Chimes is my favourite Indian restaurant - we love their beef vindaloo, samosas, palak paneer (mmm... so green), and their naans - but my favourite dish there, without a doubt, is their thosai. The only difficult thing about thosai is that you have to eat it straight away. Order it takeaway and it will steam inside its plastic container, and become soggy before you get it home. Not good! Yes, it does require the effort of getting dressed and leaving the house (always a concern for me), but it's definitely worth it.

At Chimes, the hot and crispy thosai is filled with a mixture of potatoes and peas, much like what you'd find in a samosa.


Ravi, the friendly owner, serves his thosai with a coconut-based relish (at least I think it's coconut), and an incredible sambal sauce. The sauce is not sambal as I know it, but more like a spicy, soupy daal. It's full of yellow lentils and green leaves. I know it's supposed to be an accompaniment, but I love it so much I'd happily slurp it up by the bowlful.



Chimes on Urbanspoon

Sunday, October 19, 2008

3 Dinners: Japanese

Welcome to a new series of posts where I share 3 meals I've made each week. In theory it'd be from the previous week, in practice, the meals could be from months and months ago. The idea is twofold: to get through my massive backlog of food photos, and to share ideas for meals that are interesting and varied, but still manageable for a busy (and keen) cook.

This week's theme is Japanese.


Sake Simmered Chicken with Mushrooms and Miso-grilled Vegetables

I found these recipes in a 2005 (!) issue of Delicious magazine. It was their "healthy" issue, and I picked it up off the floor of my room when I running late for work and could not bear the thought of reading the MX again. Lucky I did, because it was full of great recipes! These ones are from Jill Dupleix's column. The recipes are pretty easy, if a bit fiddly. I think you could do them on a weeknight after work, if you were organised, but I made them on a lazy weekend evening. (To be honest, that night my brother suggested buying KFC - and believe me I was tempted - but I thought better of it and decided to make something healthy).

For the above veggies, you blanch them in hot water, drain them, then coat them in a mixture of miso/sugar/soy/mirin/sake, and grill them. For the chicken, you poach chicken breasts with shiitake mushrooms in a mixture of soy/mirin/sake/sugar and stock, then slice them and serve them on rice, with some wilted spinach and finely shredded carrots. Jill's recipe include enoki mushrooms also, but our local shops did not oblige.

I was very pleased with these recipes, and thought the poaching technique was a great way to add flavour without fat. I'd definitely like to make this again.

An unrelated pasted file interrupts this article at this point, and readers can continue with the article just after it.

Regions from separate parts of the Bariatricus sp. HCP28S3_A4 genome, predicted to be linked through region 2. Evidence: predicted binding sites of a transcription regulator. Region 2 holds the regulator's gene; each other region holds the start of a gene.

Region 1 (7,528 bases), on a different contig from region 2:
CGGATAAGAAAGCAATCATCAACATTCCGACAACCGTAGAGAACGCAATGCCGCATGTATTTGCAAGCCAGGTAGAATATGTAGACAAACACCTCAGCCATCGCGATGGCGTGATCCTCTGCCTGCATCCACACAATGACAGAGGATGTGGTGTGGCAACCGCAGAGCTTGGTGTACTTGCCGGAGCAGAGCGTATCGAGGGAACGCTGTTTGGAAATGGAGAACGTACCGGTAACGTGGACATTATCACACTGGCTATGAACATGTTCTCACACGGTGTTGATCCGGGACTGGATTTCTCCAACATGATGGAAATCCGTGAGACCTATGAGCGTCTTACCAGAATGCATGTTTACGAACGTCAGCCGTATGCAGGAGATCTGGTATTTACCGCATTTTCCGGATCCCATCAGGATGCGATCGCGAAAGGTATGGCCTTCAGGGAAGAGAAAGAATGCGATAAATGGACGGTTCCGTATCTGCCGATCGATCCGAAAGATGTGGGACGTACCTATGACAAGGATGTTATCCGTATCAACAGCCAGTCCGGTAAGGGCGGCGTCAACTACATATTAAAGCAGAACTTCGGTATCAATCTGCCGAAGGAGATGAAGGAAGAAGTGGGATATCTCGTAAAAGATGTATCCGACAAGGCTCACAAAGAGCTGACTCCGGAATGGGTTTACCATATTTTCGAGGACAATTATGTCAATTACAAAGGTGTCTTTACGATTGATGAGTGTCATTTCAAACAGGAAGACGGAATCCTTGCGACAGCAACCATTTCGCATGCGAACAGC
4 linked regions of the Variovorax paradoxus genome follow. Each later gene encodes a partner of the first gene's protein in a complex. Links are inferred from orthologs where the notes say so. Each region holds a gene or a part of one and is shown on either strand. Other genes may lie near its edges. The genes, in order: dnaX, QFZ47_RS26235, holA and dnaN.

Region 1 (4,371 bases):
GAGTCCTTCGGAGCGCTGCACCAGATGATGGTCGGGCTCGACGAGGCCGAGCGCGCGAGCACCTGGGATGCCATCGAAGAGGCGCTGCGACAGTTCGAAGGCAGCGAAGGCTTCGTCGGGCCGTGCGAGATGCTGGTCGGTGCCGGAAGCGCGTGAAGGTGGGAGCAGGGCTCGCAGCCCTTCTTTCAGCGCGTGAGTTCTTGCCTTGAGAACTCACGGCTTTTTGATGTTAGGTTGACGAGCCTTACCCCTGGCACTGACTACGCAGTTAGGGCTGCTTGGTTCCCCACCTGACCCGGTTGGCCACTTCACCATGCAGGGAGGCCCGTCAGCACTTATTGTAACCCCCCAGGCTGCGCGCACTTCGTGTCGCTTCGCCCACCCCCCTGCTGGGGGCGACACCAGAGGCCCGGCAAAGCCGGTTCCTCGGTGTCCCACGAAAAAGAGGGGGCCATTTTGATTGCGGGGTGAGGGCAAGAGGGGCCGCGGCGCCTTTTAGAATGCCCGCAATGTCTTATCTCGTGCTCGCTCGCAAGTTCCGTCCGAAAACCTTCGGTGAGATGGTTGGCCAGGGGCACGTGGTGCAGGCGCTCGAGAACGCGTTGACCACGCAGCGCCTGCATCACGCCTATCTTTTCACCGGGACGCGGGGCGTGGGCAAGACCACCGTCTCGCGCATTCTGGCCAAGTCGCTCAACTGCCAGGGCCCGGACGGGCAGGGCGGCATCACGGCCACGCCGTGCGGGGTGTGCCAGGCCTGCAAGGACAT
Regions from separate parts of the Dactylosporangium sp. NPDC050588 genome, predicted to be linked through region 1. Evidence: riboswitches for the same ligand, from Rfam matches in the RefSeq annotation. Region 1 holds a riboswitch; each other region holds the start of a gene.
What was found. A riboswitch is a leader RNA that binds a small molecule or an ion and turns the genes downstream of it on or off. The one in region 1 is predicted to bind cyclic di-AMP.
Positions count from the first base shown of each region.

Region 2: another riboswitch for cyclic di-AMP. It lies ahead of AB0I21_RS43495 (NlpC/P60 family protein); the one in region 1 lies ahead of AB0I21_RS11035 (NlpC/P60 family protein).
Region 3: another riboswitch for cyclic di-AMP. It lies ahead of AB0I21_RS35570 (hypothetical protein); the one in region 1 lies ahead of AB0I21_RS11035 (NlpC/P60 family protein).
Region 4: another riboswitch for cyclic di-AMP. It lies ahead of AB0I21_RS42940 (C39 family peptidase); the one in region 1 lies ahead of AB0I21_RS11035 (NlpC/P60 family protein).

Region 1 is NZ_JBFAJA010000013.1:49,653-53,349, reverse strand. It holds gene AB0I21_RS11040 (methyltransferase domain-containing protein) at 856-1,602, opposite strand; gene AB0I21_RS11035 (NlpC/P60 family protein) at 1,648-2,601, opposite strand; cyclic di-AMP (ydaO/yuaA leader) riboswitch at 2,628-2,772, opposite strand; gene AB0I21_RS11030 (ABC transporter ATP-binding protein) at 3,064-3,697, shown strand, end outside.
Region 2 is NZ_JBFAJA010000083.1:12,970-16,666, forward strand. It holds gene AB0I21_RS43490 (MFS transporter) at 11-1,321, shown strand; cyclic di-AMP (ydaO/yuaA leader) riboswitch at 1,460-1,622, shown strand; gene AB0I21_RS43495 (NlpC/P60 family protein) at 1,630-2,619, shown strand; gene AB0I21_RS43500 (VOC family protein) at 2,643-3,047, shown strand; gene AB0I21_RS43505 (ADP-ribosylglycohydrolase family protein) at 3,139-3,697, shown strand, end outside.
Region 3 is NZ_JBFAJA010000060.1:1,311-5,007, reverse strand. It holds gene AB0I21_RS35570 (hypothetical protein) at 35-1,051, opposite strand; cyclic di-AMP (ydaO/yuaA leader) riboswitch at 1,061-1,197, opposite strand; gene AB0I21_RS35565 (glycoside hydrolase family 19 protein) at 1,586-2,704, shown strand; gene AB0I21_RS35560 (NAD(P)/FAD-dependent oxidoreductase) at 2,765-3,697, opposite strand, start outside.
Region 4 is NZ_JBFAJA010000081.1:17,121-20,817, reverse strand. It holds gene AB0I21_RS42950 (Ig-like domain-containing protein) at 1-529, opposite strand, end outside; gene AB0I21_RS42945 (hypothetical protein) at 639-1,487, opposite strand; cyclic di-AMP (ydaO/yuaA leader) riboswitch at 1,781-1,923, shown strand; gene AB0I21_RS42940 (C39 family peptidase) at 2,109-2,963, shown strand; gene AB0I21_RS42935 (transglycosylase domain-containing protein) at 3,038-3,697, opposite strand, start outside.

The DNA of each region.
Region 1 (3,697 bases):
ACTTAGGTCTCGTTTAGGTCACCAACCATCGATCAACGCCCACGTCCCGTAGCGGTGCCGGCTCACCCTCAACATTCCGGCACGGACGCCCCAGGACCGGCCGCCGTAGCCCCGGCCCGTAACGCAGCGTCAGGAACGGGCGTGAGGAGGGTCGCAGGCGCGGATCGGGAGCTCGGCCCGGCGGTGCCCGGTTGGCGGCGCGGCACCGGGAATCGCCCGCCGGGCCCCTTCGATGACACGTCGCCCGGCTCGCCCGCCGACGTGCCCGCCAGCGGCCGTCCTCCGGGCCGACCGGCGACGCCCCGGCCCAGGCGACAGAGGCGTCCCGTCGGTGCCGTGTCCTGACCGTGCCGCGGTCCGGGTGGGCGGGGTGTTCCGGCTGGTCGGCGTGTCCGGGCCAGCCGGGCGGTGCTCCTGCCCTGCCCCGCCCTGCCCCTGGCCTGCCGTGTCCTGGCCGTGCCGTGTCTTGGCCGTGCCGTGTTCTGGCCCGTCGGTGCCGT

Grilled fish, Jamie Oliver's Broccoli, Miso Soup

The grilled fish in question was this toroaji I got at Fuji-mart a while back with my friend Markii. I can't remember exactly what fish it is (mackeral, perhaps?), but it is smoked and salted, and available in the freezer section. Markii enjoyed this fish while he was living in Japan, and it is apparently quite popular with Fuji-mart's customers. All you need to do to it is defrost and grill it.
The recipe for the veggies below, come from Jamie's Cook with Jamie, and is one of my favourite ways to make plain green veggies more interesting. They are served with little fried slivers of garlic, toasted sesame seeds, and a dressing made of soy sauce, sesame oil, ginger and lime juice. Oishi~~i!

Miso soup. Instant. Also from Fuji-mart. Also good.
I enjoyed this meal overall, although I did find the fish very salty, so we only needed to eat a small amount to be full. Those above two pieces were more than enough for myself and my parents.


Japanese Beef Curry

I adore Japanese curry. As a Malaysian, I know that Japanese curry isn't actually hot, and therefore not a "real" curry, but I still love it. Beef curry, katsu curry (deep fried pork cutlet covered in curry sauce), or nasu karee (eggplant curry!) My host mother in Fukuoka made it for me back in '99 because she knew I love eggplants. And, because she knew I love hot food, she made it 3 times as hot as it normally is. I loved it! But I felt really, really sorry for my kawaisou host sisters who gasped like crazy, fanning their mouths and downing their water like nobody's business. Gomen-ne!

Any Asian grocery store should stock Japanese curry mix. Don't feel bad about using a packet, that's the way it's done in homes all over Japan. You just cook it with beef pieces, potatoes, carrots, and (I think) a bit of water.

Now, I didn't actually make this curry, my brother's girlfriend Su made it. (Arigatou Su, you are suupa~ kuuru!) But, I think it makes a great quick dinner, which is why I'm sharing it with y'all.

The leftovers froze really well, and made a great workday lunch.

Tuesday, October 14, 2008

A Vegetarian Lunch for 4


A Vegetarian Lunch for 4
Baked Stuffed Eggplants
Chickpea, Coriander and Feta Salad
Rice and Lentils
White Mochaccino Cake


This was the menu for an ill-fated lunch party I had a couple of weeks back, where 2 of my guests did not rock up (including the vegetarian for whom the menu was designed!), and I sat in a huff for most of the afternoon. Ah well. The rest of us had a good time eating and catching up, although I must say the experience put me off entertaining, at least for a little while.

The stuffed eggplants (first photo), were an adaptation of a recipe in Tessa Kiros' Falling Cloudberries - her version is stuffed with minced beef, I substituted rice.


I'd never made stuffed eggplants before, so it was quite interesting for me to figure out how to do it. You start by disembowelling the eggplants (the recipe says to use a spoon, but I found a little utility knife much more effective), then boiling the shells for about 10 minutes until soft. In the meantime, you cook the eggplant flesh with some onions and rice, tomato passata and stock until the rice is cooked. Let it cool a little, add some parsley and feta. Then, you stuff the mixture into the eggplants, layer them in a lightly greased dish, pour over some tomato sauce, sprinkle with parmesan and bake! (I couldn't find animal-rennet free parmesan, but by the time I got around to baking, I realised our veggie guest wasn't going to show, so I sprinkled parmesan over the eggplants with gay abandon).